Competition Commission cuts back probes due to lack of funds
Long-running health market inquiry paused, pace of market inquiries into public transport and data costs slowed and plans for new investigations cut
The Competition Commission has run short of funds and has been forced to scale back on key market inquiries and investigations until the new financial year begins on April 1.
It has suspended its long-running health market inquiry, slowed the pace of its market inquiries into public transport and data costs, and has cut plans for new investigations, said the Competition Commission spokesperson Sipho Ngwema.
The commission appears set to remain within its operational budget after it was censured in 2018 by the auditor-general for exceeding its approved budget by R78.6m and incurring R128.6m in irregular expenditure for the 2017-18 financial year.
“We are trying to make sure we don’t end the year in the red,” said Ngwema. “We are in engaging with the department [of economic development] and treasury with regards to our serious financial challenges,” he said.
Treasury director-general Dondo Mogajane confirmed there have been meetings with the commission, but did not elaborate.
The commission had a projected budget of R366.7m for the 2018-19 fiscal year, of which 77% came from the department. The rest is expected to come from revenue from fees paid for mergers and acquisitions, treasury documents show.
Ngwema said the commission remains committed to its high-profile health market inquiry, despite suspending its activities for the remaining two months of the financial year.
“It [the suspension] does not undermine [the inquiry’s] work. We did this inquiry because we are very concerned about the issues around the provision of private healthcare. [But] we need to make sure we stick to the resources provided by the fiscus,” he said.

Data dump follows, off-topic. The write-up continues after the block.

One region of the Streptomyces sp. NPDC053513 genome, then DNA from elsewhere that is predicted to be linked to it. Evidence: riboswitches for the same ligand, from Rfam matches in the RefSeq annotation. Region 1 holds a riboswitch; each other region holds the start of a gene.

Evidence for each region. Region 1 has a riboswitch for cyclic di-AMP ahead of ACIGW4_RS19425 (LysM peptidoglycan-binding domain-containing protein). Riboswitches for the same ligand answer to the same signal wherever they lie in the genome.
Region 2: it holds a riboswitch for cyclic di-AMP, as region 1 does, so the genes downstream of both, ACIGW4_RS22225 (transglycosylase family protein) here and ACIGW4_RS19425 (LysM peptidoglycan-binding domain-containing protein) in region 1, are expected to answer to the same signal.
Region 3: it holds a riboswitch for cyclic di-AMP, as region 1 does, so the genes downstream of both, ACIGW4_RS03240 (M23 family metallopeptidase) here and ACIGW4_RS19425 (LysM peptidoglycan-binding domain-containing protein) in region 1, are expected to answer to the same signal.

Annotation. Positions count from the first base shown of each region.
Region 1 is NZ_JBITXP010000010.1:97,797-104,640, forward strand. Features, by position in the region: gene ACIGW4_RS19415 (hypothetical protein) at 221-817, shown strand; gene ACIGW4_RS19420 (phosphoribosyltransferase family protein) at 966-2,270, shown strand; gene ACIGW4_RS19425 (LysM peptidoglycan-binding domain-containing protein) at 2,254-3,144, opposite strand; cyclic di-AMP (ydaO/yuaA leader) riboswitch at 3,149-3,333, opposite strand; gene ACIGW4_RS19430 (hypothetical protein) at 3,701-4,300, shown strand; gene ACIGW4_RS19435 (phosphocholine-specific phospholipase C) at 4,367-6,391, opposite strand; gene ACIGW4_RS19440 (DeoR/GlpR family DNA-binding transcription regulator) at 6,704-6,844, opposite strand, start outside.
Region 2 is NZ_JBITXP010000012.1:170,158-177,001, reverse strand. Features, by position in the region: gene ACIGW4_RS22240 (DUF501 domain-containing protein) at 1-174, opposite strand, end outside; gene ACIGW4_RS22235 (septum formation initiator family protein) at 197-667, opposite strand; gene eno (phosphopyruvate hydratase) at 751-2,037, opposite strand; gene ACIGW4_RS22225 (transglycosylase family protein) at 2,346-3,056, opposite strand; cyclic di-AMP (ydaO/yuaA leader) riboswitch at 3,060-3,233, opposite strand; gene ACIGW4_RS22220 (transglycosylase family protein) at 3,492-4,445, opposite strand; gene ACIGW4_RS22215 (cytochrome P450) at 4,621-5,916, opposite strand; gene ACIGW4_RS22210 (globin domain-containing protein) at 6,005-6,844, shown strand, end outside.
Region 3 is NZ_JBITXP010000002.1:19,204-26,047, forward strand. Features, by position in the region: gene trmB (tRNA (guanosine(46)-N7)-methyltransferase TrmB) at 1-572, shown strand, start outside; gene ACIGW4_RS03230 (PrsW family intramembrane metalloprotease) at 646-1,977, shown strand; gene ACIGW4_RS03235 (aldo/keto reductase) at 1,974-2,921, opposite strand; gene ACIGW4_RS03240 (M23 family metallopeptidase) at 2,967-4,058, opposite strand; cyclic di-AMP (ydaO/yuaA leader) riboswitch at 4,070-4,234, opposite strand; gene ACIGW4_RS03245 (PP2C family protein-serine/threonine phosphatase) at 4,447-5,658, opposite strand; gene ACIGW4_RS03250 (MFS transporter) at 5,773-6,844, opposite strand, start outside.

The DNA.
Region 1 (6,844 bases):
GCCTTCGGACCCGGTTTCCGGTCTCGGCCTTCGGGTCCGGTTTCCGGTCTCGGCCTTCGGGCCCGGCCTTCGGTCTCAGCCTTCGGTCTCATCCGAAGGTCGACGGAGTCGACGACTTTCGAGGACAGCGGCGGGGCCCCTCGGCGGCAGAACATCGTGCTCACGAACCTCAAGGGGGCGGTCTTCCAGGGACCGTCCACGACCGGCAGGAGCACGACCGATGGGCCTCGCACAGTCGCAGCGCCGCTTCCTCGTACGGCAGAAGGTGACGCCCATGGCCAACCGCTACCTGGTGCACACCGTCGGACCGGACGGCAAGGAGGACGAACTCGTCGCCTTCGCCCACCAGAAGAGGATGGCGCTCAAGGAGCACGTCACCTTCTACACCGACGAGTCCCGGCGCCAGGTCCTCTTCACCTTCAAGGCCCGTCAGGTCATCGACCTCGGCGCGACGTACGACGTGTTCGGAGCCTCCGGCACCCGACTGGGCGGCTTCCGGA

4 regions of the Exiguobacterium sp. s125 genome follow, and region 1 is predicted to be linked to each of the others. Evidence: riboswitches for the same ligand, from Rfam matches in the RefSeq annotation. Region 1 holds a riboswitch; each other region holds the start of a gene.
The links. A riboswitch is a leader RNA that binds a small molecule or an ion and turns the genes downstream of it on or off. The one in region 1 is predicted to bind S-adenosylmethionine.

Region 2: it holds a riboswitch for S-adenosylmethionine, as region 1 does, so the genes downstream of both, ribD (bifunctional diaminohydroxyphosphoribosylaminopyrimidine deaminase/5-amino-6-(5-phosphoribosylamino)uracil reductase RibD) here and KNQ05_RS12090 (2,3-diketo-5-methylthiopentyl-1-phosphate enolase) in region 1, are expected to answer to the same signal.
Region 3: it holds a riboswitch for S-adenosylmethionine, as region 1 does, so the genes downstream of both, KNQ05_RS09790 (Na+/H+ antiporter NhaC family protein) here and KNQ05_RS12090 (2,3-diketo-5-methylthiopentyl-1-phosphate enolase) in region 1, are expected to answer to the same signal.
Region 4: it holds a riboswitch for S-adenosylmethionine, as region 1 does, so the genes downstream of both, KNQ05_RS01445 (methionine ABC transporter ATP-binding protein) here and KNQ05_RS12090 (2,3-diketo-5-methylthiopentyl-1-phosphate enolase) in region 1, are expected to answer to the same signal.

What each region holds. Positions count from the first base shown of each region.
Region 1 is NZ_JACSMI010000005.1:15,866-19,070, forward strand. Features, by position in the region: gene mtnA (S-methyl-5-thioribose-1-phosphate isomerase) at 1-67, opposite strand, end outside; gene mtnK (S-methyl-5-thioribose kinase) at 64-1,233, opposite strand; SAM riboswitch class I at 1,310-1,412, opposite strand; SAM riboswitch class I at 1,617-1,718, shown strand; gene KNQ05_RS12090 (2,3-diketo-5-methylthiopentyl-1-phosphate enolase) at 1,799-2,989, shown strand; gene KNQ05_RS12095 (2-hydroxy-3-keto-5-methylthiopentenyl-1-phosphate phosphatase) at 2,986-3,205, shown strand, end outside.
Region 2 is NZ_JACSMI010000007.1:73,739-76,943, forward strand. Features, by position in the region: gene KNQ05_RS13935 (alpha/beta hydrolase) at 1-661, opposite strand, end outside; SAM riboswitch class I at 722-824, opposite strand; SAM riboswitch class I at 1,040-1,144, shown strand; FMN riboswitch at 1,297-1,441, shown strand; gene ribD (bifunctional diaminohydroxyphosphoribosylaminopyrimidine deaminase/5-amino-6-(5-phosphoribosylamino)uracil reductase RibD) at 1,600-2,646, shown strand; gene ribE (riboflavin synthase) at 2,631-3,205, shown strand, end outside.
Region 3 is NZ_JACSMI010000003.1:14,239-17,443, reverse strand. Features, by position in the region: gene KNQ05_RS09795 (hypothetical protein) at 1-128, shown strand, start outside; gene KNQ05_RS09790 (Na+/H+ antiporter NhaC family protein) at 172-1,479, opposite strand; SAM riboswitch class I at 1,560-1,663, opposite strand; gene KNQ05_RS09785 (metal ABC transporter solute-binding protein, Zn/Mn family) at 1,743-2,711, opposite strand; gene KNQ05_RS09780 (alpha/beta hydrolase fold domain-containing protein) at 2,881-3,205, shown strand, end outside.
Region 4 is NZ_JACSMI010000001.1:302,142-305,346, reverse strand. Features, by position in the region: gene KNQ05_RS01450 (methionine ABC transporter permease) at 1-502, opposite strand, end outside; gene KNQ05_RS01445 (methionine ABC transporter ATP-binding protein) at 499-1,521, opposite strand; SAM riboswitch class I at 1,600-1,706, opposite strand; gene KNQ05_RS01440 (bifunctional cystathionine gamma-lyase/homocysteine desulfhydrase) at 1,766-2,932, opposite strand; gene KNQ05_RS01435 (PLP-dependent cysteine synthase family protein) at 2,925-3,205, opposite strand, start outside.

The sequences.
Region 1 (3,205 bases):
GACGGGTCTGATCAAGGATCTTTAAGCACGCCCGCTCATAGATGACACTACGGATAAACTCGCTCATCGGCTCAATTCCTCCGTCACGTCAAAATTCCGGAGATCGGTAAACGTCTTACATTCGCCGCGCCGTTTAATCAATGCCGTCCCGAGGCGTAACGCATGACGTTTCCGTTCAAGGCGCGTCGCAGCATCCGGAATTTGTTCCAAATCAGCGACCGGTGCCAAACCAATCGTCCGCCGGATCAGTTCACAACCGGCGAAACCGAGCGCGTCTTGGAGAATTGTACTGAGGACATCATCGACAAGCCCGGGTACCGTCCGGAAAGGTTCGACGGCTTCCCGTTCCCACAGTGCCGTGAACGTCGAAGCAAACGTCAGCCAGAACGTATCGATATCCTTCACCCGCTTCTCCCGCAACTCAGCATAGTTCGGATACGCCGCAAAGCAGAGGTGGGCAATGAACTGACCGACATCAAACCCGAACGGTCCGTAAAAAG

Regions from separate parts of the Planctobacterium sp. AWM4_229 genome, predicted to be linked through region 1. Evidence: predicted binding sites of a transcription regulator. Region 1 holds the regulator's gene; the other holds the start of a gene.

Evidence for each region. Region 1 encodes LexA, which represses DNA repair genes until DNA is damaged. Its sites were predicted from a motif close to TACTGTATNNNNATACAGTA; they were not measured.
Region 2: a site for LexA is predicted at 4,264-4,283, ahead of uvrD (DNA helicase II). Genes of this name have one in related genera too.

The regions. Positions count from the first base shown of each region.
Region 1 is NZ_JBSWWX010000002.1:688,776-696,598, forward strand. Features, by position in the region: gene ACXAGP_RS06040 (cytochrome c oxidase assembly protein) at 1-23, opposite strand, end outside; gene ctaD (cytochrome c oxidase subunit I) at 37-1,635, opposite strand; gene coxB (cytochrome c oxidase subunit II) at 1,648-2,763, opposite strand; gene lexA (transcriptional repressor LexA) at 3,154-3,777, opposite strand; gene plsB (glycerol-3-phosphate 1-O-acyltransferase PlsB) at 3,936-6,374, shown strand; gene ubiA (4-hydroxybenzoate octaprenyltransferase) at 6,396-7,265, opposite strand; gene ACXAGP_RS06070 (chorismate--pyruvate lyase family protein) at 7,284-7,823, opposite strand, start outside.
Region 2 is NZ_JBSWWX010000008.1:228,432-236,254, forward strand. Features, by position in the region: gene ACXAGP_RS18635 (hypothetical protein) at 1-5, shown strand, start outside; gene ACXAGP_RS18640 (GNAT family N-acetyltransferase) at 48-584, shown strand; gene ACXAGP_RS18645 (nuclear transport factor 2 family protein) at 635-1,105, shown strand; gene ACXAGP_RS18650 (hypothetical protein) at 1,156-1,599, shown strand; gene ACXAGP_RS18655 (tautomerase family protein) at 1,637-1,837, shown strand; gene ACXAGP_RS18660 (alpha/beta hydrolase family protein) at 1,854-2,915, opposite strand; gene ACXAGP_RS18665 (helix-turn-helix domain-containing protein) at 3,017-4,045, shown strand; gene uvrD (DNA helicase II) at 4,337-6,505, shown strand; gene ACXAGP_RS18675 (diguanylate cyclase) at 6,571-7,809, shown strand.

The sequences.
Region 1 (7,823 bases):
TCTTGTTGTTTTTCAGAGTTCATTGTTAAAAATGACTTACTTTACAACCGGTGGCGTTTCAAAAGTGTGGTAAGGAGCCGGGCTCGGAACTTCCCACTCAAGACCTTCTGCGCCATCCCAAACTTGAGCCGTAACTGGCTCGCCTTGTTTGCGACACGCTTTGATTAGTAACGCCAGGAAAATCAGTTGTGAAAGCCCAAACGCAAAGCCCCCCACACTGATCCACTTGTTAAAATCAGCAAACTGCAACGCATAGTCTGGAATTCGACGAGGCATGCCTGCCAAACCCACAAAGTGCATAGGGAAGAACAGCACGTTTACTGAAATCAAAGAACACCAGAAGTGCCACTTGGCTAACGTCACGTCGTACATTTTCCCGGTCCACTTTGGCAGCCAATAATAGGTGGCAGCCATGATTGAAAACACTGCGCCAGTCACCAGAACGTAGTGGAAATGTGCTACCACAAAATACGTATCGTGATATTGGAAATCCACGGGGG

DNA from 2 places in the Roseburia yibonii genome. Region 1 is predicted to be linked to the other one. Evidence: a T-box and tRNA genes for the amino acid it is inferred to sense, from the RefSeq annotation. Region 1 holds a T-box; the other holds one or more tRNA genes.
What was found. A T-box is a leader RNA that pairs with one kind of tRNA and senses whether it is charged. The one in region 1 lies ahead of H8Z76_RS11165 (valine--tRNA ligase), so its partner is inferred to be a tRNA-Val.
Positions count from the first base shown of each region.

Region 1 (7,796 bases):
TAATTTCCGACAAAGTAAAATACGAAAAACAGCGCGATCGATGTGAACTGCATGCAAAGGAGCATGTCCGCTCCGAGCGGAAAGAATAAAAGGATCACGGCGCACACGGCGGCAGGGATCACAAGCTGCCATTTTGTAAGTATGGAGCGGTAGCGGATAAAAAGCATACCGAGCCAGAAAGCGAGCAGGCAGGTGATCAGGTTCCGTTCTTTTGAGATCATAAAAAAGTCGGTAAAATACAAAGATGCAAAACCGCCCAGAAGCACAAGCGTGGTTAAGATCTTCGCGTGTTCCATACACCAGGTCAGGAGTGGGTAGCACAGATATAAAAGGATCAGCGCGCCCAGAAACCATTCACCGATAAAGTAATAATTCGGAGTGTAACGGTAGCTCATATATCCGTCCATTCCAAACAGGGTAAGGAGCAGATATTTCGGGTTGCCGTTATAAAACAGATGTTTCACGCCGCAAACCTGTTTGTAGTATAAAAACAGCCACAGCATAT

The inquiry was established five years ago to probe the private healthcare industry, and has so far spent R196m on external consultants alone, he said.
The panel, headed by former chief justice Sandile Ngcobo, has examined the state of competition in the private healthcare industry and probed the barriers to patients’ access to care. One of the key issues it has sought to unpack is why healthcare inflation consistently outstrips consumer price inflation by several percentage points.
It published its interim report in July 2018, detailing its diagnosis of the industry, and recommended that the health department consider establishing a supply-side regulator that would oversee both pricing and quality issues.
Percept Consulting CEO Shivani Ranchod said it is important that the health market inquiry completes its work, as the commission and its stakeholders have invested considerable time and money.
“Everyone would feel quite hard done by if it petered out,” she said.
The inquiry began in January 2014 and originally aimed to release its final report in November 2015. It has been repeatedly postponed — partly due to legal challenges, but also because it has been at pains to show it is taking heed of concerns raised by stakeholders at every step of the way.